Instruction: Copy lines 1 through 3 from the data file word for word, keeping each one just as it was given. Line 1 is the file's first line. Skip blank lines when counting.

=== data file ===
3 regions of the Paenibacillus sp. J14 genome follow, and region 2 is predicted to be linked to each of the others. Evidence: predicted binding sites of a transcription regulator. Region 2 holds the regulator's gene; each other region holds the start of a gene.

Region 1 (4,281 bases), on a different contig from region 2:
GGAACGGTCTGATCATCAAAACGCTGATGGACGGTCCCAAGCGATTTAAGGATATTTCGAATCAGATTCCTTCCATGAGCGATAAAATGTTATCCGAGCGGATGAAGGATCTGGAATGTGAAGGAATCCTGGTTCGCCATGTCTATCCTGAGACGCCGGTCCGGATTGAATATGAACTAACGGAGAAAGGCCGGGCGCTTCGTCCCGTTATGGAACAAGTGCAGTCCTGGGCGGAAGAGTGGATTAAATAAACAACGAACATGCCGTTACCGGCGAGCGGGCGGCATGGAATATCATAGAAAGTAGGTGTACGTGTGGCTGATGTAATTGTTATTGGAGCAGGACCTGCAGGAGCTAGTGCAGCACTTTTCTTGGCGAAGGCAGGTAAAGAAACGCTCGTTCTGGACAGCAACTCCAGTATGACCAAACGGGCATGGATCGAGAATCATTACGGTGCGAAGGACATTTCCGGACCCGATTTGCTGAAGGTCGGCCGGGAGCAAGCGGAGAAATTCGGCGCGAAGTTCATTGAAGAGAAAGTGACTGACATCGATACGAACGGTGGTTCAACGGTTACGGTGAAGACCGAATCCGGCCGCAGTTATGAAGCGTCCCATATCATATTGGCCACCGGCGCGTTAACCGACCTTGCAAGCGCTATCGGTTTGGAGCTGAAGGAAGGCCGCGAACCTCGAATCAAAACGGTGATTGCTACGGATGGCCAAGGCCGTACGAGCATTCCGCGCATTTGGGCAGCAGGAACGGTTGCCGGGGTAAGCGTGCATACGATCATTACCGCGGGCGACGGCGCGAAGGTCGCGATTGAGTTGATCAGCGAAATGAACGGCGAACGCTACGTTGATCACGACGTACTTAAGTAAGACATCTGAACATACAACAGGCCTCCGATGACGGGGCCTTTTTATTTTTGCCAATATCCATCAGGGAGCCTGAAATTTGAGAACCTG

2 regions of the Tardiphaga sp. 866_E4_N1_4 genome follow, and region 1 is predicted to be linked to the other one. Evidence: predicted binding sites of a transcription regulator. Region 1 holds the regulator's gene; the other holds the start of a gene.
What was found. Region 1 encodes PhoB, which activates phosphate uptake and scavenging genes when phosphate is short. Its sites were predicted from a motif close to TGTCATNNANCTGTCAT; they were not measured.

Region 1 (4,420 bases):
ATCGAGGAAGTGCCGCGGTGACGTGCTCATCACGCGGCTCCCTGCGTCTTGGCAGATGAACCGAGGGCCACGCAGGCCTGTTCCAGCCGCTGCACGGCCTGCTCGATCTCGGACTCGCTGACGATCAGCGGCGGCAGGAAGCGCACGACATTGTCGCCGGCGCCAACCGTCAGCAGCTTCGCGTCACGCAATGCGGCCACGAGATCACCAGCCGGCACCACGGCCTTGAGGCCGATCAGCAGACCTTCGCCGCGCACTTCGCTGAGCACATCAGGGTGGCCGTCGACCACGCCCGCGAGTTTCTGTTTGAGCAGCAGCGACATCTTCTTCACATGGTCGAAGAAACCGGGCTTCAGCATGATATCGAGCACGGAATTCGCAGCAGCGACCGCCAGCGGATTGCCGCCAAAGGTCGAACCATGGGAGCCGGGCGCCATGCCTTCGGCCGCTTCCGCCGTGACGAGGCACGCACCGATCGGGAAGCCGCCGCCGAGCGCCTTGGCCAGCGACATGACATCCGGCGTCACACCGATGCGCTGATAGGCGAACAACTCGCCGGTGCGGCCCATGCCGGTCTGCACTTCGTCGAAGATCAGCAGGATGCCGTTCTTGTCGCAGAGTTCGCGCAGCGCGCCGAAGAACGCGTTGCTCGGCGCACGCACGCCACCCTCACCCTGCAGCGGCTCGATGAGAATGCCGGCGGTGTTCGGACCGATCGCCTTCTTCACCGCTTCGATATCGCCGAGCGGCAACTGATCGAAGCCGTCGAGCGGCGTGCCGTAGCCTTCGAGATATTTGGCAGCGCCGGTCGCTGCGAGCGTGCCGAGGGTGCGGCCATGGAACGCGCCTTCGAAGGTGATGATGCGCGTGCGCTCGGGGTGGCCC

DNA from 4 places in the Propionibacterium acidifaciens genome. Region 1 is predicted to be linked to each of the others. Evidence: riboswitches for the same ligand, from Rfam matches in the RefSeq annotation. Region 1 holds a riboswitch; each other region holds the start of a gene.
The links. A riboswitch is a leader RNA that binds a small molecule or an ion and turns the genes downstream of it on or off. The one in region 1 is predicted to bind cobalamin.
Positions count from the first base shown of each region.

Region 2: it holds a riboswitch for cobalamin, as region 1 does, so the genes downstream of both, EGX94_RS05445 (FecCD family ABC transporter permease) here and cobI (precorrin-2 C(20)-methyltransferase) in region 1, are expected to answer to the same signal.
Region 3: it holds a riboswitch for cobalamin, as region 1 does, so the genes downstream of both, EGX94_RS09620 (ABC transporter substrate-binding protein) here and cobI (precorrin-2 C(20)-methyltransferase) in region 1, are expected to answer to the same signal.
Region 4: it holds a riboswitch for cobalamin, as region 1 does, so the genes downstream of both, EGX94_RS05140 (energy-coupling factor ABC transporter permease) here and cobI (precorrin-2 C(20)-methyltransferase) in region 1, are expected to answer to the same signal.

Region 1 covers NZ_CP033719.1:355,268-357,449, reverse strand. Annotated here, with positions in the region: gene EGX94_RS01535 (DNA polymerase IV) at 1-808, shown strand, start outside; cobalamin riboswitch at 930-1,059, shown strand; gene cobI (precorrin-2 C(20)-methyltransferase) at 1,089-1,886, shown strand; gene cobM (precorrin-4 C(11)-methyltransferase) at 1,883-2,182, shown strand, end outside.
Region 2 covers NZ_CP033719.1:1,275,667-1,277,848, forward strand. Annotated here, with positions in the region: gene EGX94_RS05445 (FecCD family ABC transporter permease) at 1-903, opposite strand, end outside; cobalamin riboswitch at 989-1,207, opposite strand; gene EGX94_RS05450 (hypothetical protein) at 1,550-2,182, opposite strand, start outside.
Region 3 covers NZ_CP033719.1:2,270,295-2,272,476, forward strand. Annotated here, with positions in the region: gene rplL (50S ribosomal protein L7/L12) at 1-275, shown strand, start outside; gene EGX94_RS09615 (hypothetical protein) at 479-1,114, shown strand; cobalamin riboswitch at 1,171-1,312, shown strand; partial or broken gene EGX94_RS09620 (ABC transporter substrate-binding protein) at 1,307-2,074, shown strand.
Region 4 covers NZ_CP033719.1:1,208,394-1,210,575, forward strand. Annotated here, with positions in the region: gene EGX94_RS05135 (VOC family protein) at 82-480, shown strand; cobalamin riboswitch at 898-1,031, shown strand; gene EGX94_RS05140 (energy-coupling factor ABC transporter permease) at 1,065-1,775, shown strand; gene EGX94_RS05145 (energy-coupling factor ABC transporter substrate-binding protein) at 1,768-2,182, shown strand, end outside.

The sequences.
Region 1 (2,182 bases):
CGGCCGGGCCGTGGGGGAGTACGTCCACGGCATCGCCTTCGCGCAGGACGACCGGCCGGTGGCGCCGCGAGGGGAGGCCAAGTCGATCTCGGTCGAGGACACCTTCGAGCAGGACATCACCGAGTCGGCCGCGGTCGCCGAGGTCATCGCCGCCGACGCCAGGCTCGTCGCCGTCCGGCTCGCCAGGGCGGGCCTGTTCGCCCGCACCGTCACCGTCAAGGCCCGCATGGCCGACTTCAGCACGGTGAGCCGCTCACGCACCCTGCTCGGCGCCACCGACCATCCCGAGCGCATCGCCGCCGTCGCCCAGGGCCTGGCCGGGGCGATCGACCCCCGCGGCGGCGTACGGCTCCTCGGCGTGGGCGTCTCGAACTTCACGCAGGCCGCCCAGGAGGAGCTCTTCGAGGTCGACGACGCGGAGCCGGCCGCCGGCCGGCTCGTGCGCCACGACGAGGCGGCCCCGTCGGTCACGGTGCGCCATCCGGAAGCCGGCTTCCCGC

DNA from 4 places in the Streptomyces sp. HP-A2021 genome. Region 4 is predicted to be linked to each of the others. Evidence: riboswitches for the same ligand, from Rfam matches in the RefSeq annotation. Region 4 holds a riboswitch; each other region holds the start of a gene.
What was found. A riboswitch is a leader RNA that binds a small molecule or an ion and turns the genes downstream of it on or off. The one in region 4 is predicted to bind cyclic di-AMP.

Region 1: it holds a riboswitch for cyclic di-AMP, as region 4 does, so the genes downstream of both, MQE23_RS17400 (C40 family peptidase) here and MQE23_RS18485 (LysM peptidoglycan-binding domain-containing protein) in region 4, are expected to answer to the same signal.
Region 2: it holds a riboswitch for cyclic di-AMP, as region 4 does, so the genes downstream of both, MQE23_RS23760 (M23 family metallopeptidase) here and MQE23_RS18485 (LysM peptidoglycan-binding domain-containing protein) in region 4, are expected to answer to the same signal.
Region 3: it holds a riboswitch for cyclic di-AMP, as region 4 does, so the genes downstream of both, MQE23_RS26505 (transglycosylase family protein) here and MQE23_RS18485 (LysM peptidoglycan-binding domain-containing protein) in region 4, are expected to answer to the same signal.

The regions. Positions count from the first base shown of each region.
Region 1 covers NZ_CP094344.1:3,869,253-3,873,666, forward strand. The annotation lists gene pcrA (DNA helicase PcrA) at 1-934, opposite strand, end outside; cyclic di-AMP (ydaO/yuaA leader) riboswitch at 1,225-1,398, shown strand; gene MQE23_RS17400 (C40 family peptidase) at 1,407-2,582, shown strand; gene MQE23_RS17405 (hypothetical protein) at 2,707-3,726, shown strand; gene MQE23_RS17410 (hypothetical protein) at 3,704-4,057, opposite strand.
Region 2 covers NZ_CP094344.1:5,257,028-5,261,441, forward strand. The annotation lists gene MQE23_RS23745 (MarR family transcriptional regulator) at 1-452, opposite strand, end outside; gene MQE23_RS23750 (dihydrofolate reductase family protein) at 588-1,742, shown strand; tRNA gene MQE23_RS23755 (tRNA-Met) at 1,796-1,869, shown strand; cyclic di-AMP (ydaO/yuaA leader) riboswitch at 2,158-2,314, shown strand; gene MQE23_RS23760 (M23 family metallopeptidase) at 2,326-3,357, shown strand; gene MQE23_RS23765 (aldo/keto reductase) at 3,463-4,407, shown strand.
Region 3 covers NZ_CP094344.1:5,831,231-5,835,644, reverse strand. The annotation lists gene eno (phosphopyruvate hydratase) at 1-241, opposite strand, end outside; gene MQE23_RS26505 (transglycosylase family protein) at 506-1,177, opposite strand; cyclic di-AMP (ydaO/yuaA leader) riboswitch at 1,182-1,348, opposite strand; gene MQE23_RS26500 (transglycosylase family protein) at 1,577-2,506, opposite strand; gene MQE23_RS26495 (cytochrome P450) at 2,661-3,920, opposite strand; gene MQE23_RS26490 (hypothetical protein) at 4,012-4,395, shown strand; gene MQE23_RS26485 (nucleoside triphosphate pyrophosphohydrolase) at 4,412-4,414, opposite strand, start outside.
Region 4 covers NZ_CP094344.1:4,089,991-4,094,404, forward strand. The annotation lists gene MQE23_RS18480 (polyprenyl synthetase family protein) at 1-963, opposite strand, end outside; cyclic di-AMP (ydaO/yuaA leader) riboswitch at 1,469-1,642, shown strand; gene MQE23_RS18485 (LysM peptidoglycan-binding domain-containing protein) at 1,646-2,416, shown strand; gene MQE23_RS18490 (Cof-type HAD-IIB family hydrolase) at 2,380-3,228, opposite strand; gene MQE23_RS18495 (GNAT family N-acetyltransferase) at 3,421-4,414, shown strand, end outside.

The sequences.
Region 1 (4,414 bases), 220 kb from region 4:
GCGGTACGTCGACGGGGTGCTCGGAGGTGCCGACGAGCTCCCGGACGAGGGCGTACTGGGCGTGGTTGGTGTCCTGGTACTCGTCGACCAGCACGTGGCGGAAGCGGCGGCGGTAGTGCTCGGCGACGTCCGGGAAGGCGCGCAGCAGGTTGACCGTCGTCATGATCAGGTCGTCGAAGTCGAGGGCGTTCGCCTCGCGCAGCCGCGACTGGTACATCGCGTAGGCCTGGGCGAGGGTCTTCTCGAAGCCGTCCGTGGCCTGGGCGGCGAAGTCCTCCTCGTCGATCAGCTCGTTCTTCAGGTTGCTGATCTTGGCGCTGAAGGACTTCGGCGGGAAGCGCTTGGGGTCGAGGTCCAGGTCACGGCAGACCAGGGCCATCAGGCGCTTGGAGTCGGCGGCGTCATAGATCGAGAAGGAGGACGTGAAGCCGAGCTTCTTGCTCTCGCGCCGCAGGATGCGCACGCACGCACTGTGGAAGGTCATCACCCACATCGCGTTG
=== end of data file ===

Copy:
3 regions of the Paenibacillus sp. J14 genome follow, and region 2 is predicted to be linked to each of the others. Evidence: predicted binding sites of a transcription regulator. Region 2 holds the regulator's gene; each other region holds the start of a gene.

Region 1 (4,281 bases), on a different contig from region 2:
GGAACGGTCTGATCATCAAAACGCTGATGGACGGTCCCAAGCGATTTAAGGATATTTCGAATCAGATTCCTTCCATGAGCGATAAAATGTTATCCGAGCGGATGAAGGATCTGGAATGTGAAGGAATCCTGGTTCGCCATGTCTATCCTGAGACGCCGGTCCGGATTGAATATGAACTAACGGAGAAAGGCCGGGCGCTTCGTCCCGTTATGGAACAAGTGCAGTCCTGGGCGGAAGAGTGGATTAAATAAACAACGAACATGCCGTTACCGGCGAGCGGGCGGCATGGAATATCATAGAAAGTAGGTGTACGTGTGGCTGATGTAATTGTTATTGGAGCAGGACCTGCAGGAGCTAGTGCAGCACTTTTCTTGGCGAAGGCAGGTAAAGAAACGCTCGTTCTGGACAGCAACTCCAGTATGACCAAACGGGCATGGATCGAGAATCATTACGGTGCGAAGGACATTTCCGGACCCGATTTGCTGAAGGTCGGCCGGGAGCAAGCGGAGAAATTCGGCGCGAAGTTCATTGAAGAGAAAGTGACTGACATCGATACGAACGGTGGTTCAACGGTTACGGTGAAGACCGAATCCGGCCGCAGTTATGAAGCGTCCCATATCATATTGGCCACCGGCGCGTTAACCGACCTTGCAAGCGCTATCGGTTTGGAGCTGAAGGAAGGCCGCGAACCTCGAATCAAAACGGTGATTGCTACGGATGGCCAAGGCCGTACGAGCATTCCGCGCATTTGGGCAGCAGGAACGGTTGCCGGGGTAAGCGTGCATACGATCATTACCGCGGGCGACGGCGCGAAGGTCGCGATTGAGTTGATCAGCGAAATGAACGGCGAACGCTACGTTGATCACGACGTACTTAAGTAAGACATCTGAACATACAACAGGCCTCCGATGACGGGGCCTTTTTATTTTTGCCAATATCCATCAGGGAGCCTGAAATTTGAGAACCTG